Innovative Canadian Solutions to Public-Transit Problems
A few months back, I wrote a blog post for World Car-Free Day in which I highlighted a 1986 NFB film about public transit called Mobility. That film outlined innovative solutions to public–transit problems in the developing world. Since we published that post, we’ve added two amazing documentaries that deal with several unique public–transit programs in Canada.
These films have been very popular on NFB.ca, so I thought it would be a good idea to discuss them both in a bit more detail.
Regina Telebus is a 1973 documentary produced as part of the Challenge for Change* program. In it we are presented a pilot project put together by Regina Public Transit (funded by the federal government) where residents of a new area of the city can “dial-a-bus” and get service at their front door.
Midway between a taxi and a bus service, this program was created to better serve the residents of a low-density area of Regina, who simply called Telebus and gave their address and the time they wanted to be picked up. The bus drivers were in constant contact with the dispatchers and adjusted their routes to pick up the passengers.
If you’re thinking that this sounds a lot like modern ride-sharing services, you are correct. It’s refreshing to see that this type of service was possible over 40 years ago, even without modern technological tools like smart phones.
The film was shown on television in Regina and elsewhere in Canada to great interest. In Regina, it was broadcast on CKCK (the local CTV affiliate) and was followed by a very successful open phone–line call–in program. At the time of filming, 12 North American cities were involved in similar pilot projects.
In A Bus for Us (1972), we learn that the residents of the Beacon Hill district of Ottawa are without any public–transit services of any kind. To get to their places of work, they have to rely entirely on their personal automobiles.
As it made no sense to have so many people on the roads caught up in traffic and having to look for parking once downtown, the citizens approached local authorities to see if Ottawa public transit could be extended to their area. After two years of fruitless negotiations and frustration, they came up with a better idea: start their own bus service.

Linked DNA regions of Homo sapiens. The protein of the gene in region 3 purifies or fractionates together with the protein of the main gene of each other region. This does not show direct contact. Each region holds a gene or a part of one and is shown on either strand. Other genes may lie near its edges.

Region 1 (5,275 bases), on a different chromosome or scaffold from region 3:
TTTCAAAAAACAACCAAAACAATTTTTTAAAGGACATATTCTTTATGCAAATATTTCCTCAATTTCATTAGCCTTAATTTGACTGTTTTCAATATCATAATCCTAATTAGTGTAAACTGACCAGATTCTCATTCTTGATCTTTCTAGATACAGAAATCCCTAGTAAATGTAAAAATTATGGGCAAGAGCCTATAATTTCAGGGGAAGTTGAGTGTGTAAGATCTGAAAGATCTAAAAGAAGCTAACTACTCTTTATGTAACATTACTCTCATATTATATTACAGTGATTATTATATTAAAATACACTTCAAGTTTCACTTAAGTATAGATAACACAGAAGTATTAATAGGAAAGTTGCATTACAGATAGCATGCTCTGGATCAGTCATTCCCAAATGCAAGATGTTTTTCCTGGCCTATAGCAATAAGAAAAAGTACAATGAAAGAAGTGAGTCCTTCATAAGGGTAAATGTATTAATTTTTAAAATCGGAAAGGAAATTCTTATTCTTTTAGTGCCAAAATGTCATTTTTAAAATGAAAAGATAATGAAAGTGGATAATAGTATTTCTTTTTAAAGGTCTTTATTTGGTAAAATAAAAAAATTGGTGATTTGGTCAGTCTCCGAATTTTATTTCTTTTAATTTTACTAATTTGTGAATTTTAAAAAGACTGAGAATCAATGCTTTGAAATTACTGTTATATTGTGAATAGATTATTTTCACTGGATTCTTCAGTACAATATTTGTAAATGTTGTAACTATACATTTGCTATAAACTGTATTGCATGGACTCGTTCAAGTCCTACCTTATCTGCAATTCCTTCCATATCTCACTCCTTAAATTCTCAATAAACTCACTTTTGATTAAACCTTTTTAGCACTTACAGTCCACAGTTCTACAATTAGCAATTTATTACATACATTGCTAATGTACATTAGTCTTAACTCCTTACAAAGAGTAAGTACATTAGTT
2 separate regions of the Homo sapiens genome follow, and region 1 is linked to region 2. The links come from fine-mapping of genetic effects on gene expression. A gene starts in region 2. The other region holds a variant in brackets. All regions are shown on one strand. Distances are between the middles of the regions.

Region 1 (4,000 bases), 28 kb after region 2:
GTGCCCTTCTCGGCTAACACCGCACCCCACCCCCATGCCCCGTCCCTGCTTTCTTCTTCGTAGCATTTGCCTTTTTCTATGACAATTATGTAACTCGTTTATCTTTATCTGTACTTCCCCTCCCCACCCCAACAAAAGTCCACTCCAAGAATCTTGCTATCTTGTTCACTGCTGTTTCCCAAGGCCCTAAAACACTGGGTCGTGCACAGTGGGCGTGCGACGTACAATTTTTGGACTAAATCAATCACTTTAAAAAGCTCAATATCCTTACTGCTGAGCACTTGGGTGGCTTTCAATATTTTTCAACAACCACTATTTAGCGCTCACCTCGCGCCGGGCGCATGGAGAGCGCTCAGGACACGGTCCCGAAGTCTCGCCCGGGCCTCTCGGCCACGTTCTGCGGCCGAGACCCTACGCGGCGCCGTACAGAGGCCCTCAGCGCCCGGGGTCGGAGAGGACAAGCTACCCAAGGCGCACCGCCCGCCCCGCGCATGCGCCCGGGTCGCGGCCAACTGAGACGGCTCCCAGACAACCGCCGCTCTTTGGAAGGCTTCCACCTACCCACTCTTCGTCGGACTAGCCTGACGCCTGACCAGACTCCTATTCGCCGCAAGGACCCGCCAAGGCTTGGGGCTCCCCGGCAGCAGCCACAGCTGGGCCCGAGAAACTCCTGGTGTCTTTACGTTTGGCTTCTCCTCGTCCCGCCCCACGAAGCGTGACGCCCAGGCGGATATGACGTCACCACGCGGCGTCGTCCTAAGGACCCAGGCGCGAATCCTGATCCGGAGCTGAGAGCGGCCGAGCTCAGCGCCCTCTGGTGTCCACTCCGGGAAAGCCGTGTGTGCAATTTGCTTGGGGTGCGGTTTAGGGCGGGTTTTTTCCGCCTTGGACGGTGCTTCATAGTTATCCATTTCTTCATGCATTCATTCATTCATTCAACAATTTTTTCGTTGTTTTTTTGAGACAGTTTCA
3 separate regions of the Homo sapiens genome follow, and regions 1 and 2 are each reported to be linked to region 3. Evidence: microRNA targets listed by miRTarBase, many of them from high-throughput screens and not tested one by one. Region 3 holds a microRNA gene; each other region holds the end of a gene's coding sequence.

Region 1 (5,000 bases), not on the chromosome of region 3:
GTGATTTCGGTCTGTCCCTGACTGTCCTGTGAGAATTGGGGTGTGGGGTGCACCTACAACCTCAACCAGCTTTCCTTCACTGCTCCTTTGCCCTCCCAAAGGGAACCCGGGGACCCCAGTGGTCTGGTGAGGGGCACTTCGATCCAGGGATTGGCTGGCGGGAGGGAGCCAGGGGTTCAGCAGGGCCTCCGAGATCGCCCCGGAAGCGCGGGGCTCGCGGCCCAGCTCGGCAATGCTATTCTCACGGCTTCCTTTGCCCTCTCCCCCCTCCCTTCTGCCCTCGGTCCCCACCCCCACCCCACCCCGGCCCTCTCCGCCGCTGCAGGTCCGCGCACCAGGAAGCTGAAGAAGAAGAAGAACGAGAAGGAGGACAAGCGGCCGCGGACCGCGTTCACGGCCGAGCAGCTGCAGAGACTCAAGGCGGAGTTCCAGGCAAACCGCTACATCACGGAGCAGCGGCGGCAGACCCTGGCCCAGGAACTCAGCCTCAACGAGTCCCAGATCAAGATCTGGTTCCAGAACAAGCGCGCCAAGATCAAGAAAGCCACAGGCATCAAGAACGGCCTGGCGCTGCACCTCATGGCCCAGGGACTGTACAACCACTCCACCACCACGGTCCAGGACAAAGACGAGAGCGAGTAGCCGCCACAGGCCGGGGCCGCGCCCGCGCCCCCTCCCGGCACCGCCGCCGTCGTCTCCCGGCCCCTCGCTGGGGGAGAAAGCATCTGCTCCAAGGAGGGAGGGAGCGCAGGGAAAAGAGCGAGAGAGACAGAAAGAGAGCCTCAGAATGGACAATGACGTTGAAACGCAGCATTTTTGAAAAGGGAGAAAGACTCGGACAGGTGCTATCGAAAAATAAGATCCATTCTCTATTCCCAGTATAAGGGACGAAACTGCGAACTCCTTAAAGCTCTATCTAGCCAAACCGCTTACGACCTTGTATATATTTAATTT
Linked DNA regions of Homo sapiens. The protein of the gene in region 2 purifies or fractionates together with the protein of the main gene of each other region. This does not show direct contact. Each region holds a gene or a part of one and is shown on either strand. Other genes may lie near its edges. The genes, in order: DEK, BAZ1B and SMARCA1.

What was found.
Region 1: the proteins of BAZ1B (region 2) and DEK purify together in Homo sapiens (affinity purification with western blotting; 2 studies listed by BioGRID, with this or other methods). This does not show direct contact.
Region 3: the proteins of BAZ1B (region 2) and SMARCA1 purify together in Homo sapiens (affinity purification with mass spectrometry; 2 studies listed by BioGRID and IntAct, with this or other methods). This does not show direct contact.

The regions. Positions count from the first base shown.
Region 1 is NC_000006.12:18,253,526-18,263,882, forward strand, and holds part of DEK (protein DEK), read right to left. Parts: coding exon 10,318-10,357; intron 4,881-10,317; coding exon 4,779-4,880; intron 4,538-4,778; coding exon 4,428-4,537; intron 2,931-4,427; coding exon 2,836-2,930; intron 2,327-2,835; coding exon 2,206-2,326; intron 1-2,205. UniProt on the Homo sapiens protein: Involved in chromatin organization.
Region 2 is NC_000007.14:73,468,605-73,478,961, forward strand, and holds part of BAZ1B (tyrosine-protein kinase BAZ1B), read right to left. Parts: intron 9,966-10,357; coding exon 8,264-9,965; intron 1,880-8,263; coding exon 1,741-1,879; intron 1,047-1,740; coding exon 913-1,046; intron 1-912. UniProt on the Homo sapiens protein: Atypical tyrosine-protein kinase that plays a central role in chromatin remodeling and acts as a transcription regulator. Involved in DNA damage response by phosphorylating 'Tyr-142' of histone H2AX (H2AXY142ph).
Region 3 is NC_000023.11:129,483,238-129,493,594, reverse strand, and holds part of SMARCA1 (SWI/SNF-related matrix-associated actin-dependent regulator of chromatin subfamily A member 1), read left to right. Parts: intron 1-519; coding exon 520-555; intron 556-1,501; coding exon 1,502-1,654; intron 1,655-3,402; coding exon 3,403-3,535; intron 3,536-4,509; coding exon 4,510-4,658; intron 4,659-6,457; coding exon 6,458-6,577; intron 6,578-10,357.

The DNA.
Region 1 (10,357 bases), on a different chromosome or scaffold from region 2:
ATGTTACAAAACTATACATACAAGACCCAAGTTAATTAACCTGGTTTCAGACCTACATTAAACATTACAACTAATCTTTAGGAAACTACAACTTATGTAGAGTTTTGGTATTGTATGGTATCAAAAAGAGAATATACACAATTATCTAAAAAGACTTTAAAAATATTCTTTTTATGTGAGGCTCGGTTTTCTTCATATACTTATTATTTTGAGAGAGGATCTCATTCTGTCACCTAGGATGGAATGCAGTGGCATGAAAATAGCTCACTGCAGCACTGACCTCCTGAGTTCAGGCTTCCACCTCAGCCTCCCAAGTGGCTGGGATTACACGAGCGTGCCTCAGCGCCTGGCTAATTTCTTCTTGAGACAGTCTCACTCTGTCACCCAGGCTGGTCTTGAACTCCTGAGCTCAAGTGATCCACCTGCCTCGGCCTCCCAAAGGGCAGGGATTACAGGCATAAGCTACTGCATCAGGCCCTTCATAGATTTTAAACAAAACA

The residents of this fast-growing area on the outskirts of the city realized that if their own bus service were to work, everyone would have to buy into the idea. They approached a bus operator and set up the Beacon Hill Express.
This service, which started with one bus, grew to nine buses providing 13 trips each way every day, thus eliminating 700 car trips a week. The buses made several stops in the community before heading on the Queensway toward downtown Ottawa. Service was offered during the morning and afternoon rush hours.
A Bus for Us was also the result of the Challenge for Change program, and it offers a perfect example of a community taking matters into their own hands to solve a problem. The film played on CBC Ottawa in 1973 and was very popular on television across the country. Due to its similar subject matter and short runtime, it often played with Regina Telebus on community cable stations.
Both these productions show communities coming up with solutions to common transit problems. What really strikes me when viewing these films is just how fully invested the communities were in making these projects a success. Without that buy–in, you know these projects would have failed.
Enjoy the films.
*With funding from eight different departments of the Canadian federal government, Challenge for Change was a program that used film and video as a tool for social change. The program ran from 1967 until 1980. More information can be found here.